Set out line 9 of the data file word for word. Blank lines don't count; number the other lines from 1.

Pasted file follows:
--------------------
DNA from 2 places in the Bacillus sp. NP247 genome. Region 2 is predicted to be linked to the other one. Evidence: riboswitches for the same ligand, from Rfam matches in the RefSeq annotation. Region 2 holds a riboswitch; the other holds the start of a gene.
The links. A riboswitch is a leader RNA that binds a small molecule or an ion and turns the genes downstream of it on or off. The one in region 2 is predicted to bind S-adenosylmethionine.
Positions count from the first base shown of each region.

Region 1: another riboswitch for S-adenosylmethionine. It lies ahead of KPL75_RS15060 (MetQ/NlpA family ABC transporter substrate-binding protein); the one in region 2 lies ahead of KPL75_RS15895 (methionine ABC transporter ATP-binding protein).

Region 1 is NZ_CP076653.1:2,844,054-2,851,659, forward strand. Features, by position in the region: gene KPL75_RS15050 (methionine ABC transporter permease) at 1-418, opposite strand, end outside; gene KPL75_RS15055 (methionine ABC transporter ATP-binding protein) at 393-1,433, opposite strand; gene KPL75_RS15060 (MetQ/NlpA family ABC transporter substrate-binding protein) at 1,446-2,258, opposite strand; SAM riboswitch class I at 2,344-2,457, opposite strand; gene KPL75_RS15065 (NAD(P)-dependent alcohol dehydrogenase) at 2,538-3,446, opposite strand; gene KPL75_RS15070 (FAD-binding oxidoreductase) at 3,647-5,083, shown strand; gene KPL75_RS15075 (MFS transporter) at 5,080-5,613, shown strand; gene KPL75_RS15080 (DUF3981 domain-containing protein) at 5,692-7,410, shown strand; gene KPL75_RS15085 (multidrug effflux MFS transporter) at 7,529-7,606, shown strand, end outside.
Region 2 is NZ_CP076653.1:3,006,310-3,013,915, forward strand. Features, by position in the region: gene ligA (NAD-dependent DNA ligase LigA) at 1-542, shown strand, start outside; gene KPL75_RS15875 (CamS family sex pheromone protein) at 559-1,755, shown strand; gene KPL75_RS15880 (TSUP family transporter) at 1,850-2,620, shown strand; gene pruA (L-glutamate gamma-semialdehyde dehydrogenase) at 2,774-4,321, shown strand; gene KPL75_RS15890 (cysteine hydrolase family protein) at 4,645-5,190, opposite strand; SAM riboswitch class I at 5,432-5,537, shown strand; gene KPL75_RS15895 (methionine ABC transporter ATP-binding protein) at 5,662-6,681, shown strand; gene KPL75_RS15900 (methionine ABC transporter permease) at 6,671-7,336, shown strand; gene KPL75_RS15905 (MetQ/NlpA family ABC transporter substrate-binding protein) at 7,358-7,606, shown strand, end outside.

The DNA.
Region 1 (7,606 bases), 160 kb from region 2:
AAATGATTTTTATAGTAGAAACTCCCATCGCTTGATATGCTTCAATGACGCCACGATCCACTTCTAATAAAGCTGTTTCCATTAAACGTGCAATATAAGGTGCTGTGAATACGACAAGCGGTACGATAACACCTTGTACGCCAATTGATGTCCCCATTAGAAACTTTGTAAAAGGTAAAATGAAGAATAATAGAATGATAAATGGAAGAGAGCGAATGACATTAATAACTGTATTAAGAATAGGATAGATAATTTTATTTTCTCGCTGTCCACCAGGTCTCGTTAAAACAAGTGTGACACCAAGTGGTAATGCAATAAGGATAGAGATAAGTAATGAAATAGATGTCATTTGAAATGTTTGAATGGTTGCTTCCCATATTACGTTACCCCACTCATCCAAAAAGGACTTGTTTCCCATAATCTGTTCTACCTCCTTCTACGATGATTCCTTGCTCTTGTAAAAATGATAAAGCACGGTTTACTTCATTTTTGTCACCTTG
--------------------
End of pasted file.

AAATGATTTTTATAGTAGAAACTCCCATCGCTTGATATGCTTCAATGACGCCACGATCCACTTCTAATAAAGCTGTTTCCATTAAACGTGCAATATAAGGTGCTGTGAATACGACAAGCGGTACGATAACACCTTGTACGCCAATTGATGTCCCCATTAGAAACTTTGTAAAAGGTAAAATGAAGAATAATAGAATGATAAATGGAAGAGAGCGAATGACATTAATAACTGTATTAAGAATAGGATAGATAATTTTATTTTCTCGCTGTCCACCAGGTCTCGTTAAAACAAGTGTGACACCAAGTGGTAATGCAATAAGGATAGAGATAAGTAATGAAATAGATGTCATTTGAAATGTTTGAATGGTTGCTTCCCATATTACGTTACCCCACTCATCCAAAAAGGACTTGTTTCCCATAATCTGTTCTACCTCCTTCTACGATGATTCCTTGCTCTTGTAAAAATGATAAAGCACGGTTTACTTCATTTTTGTCACCTTG